Shavuot

Ruth in Boaz's Field

She could have stayed home, with her family, in her homeland.  But in a rare moment of grace, she did not turn her back on her mother-in-law.  "Where you go I will go, and where you stay I will stay. Your people will be my people and your G-d my G-d"

Ruth the Moabite, who left her home, her people and her homeland to join her mother-in-law Naomi, a bereaved mother.  This utterance, spoken by Ruth to Naomi, echoes to this day in Jewish history as a unique expression of self-sacrifice.

Our Sages of Blessed Memory say that Ruth was endowed with all three characteristics of the Jewish nation: being merciful, modest and performing acts of loving-kindness.

Without being Jewish, Ruth fulfills the most important of Jewish values.  All around her, she spreads the charm of grace and the world responds to her with love: Three generations later, a direct descendent of Ruth's is born—David, King of Israel.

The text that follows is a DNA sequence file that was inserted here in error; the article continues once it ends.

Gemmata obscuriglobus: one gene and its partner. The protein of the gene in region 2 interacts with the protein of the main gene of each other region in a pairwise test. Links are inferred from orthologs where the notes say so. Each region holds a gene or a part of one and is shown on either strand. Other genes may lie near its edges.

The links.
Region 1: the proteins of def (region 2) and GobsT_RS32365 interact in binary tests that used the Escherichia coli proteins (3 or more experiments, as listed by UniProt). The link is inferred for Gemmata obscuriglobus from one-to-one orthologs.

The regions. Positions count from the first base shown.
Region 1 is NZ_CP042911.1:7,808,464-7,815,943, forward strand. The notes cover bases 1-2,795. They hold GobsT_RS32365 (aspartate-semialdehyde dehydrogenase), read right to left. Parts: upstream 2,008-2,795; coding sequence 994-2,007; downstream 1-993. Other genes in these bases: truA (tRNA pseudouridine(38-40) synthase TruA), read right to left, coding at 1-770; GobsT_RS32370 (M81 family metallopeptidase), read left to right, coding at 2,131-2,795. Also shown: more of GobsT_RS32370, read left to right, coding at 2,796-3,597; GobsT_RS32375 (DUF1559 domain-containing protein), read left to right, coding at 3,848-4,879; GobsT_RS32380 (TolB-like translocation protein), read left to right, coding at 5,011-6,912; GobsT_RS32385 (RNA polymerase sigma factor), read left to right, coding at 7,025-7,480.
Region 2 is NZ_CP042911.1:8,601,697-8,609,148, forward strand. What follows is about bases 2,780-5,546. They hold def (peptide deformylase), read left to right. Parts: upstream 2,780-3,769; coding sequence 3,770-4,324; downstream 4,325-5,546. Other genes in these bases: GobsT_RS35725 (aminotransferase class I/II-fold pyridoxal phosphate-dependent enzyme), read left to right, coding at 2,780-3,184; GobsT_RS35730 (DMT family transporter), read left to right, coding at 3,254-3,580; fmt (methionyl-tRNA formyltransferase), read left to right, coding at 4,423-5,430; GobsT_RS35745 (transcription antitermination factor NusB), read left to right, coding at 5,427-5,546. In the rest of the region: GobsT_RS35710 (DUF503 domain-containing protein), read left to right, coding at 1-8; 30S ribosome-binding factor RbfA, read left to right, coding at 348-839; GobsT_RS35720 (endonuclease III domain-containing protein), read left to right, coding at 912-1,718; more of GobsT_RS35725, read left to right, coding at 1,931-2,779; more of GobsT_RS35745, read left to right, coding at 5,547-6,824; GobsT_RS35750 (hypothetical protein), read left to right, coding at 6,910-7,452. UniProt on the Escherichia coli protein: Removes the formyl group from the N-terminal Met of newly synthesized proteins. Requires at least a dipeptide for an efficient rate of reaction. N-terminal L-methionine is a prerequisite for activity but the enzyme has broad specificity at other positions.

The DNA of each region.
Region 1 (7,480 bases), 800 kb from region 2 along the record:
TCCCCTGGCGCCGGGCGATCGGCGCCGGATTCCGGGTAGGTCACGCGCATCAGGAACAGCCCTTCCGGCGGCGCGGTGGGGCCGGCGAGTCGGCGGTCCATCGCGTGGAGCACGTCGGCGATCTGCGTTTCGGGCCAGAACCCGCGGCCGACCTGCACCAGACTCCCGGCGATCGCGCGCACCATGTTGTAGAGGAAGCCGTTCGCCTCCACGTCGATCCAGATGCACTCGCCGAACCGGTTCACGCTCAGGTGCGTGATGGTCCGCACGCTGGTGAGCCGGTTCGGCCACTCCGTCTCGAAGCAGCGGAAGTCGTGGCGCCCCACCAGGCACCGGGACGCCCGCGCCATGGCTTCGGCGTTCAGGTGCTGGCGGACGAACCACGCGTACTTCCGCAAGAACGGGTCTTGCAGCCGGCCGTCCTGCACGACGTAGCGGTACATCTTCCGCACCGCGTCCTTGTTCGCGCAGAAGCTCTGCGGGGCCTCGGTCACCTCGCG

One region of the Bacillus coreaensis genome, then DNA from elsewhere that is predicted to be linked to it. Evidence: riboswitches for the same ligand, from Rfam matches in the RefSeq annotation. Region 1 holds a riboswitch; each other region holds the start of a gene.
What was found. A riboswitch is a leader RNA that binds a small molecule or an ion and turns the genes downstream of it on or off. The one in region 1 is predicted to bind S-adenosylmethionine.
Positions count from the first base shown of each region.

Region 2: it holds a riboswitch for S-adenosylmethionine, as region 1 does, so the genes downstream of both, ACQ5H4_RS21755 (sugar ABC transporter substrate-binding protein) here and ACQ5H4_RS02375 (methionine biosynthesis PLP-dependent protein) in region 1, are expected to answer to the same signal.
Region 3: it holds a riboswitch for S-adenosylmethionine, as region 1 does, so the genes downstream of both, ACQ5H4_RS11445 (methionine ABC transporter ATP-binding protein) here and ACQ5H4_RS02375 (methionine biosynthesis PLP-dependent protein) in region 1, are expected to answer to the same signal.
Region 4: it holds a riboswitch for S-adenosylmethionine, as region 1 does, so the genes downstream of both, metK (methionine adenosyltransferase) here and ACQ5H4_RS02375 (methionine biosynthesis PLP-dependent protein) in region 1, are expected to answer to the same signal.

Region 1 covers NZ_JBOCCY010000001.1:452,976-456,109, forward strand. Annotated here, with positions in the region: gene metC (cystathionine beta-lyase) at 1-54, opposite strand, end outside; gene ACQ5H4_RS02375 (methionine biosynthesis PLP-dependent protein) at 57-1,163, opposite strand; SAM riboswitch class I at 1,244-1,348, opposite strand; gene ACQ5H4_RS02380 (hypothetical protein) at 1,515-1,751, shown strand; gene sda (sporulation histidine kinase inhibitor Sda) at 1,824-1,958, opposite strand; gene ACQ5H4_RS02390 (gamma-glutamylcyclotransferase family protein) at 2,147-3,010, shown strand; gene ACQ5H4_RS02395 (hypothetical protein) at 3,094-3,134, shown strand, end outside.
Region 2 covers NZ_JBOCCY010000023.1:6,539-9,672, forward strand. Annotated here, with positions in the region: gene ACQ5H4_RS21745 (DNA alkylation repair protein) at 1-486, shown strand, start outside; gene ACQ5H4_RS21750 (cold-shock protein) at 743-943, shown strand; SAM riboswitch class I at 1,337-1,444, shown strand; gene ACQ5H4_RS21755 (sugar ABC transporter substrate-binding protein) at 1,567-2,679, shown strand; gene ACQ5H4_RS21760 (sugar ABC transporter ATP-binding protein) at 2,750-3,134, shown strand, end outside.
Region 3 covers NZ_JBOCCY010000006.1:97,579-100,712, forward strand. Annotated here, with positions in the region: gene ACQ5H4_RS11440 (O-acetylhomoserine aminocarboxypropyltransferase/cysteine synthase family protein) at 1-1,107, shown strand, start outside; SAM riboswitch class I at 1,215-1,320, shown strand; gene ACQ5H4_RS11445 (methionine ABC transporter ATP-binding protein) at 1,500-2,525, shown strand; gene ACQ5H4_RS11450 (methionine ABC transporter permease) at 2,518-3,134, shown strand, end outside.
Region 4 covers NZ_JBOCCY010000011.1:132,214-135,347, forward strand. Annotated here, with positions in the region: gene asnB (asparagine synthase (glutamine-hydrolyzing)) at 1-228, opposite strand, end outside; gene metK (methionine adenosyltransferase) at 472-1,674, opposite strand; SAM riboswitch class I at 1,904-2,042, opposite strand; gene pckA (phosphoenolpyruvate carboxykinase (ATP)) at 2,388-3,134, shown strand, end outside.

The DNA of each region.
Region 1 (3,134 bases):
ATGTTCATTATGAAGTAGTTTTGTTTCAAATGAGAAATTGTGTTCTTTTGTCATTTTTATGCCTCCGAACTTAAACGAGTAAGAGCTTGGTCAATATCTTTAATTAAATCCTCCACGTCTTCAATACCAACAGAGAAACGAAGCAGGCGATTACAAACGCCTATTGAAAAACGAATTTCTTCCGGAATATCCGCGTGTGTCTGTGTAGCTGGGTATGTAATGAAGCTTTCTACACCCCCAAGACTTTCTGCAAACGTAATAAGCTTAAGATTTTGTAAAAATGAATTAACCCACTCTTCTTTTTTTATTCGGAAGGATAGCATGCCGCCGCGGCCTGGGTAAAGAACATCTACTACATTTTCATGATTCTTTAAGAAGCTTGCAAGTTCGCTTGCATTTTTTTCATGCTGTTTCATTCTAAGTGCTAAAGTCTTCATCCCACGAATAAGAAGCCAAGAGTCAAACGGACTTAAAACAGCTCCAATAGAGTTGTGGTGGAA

The Shavuot holiday marks the giving of the Torah to the Jewish People at Mount Sinai.  It is also known as the First Fruits Festival in which Jews customarily ascended to the Temple bearing the first fruits. These memories express the outlook that individuals don’t live with themselves alone.  Rather, they are part of the surroundings to which they are connected—through family ties, common culture, historical ties, and language.  It is an environment in which the individual has relations of charity and kindness, regardless of whether he or she is a Jew living in Rome, Paris or the U.S.